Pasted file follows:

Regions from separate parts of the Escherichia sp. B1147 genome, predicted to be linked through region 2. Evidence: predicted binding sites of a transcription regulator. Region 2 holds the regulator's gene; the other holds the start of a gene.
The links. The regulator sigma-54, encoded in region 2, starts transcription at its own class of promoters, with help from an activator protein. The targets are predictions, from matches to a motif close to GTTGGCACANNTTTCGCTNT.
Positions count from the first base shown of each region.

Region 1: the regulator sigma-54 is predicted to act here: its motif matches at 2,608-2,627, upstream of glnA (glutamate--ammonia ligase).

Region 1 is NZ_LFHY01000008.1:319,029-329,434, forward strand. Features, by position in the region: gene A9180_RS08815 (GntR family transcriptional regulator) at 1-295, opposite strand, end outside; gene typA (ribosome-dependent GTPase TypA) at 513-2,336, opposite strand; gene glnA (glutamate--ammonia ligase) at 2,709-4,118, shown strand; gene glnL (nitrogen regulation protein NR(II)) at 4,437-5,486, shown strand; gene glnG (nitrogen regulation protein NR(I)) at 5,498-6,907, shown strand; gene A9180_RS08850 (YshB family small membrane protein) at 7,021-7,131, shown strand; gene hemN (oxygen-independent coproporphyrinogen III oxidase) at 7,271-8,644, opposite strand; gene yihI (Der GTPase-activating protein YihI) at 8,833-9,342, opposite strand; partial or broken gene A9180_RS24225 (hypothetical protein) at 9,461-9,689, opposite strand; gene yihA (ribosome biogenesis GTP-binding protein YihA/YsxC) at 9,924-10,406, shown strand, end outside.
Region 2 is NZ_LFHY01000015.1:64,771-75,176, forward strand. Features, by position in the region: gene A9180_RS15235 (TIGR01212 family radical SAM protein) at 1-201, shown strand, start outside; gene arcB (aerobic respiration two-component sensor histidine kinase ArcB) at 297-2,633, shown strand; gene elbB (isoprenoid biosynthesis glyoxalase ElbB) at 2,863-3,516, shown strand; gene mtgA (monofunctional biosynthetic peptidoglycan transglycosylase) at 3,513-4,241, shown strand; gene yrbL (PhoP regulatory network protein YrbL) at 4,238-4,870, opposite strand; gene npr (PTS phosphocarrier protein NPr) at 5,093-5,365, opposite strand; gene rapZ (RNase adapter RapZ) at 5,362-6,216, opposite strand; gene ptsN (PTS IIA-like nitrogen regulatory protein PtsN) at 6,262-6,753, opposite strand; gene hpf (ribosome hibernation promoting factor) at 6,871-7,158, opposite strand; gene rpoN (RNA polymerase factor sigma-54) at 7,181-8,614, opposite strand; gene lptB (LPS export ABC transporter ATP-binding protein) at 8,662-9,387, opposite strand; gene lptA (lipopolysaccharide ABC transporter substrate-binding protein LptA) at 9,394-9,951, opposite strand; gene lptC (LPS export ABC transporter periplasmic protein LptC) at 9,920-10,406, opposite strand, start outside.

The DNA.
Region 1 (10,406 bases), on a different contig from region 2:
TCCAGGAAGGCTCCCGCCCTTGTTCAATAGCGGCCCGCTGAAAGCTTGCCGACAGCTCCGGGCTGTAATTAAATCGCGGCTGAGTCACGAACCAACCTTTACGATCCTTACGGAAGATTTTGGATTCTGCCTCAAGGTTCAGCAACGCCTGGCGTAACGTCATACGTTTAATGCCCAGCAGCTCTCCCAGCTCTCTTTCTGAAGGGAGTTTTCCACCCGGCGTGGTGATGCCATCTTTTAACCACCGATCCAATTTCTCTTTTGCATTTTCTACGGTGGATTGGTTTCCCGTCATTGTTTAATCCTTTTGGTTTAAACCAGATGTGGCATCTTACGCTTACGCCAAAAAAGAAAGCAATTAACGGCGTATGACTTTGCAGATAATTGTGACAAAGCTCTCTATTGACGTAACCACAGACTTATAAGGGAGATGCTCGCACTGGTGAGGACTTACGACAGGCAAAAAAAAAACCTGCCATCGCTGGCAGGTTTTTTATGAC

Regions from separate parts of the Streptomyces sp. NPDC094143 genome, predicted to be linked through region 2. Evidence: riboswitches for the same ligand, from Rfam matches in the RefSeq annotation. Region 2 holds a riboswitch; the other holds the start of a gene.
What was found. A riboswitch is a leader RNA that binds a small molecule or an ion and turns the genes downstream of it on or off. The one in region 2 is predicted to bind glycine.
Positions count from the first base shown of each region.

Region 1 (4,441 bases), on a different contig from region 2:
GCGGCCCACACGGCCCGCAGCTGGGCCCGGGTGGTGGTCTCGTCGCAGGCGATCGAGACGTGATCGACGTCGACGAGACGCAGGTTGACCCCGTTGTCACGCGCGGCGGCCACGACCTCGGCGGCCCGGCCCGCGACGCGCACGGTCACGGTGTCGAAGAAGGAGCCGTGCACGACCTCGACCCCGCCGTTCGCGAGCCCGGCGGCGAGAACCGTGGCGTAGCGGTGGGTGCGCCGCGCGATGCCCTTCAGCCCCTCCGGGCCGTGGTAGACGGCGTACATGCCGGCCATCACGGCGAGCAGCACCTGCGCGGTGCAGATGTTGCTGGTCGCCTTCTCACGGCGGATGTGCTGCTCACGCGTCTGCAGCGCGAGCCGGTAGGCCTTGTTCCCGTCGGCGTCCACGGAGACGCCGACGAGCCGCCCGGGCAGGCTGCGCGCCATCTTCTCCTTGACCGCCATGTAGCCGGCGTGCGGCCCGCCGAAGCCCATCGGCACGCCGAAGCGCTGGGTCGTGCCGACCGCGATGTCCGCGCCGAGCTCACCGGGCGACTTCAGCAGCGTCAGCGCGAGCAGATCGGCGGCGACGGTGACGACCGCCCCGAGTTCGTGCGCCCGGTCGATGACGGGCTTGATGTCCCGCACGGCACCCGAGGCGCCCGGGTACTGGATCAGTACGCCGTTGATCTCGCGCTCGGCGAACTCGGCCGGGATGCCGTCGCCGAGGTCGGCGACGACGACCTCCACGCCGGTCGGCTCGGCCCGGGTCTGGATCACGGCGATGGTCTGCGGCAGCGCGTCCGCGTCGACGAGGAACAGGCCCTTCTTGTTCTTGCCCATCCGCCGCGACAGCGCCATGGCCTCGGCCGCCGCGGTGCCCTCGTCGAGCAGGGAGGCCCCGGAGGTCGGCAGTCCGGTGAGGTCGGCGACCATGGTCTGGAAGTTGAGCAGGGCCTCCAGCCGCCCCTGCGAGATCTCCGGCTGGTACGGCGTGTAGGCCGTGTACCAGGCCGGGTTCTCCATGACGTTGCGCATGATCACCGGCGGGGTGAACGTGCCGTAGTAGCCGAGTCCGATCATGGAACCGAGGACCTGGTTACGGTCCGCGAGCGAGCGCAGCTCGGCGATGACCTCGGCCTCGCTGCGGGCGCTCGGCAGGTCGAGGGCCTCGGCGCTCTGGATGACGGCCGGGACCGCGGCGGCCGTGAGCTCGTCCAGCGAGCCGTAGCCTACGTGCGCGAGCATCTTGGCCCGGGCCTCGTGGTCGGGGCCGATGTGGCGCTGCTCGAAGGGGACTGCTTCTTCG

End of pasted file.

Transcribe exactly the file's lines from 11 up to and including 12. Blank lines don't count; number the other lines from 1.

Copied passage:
What was found. A riboswitch is a leader RNA that binds a small molecule or an ion and turns the genes downstream of it on or off. The one in region 2 is predicted to bind glycine.
Positions count from the first base shown of each region.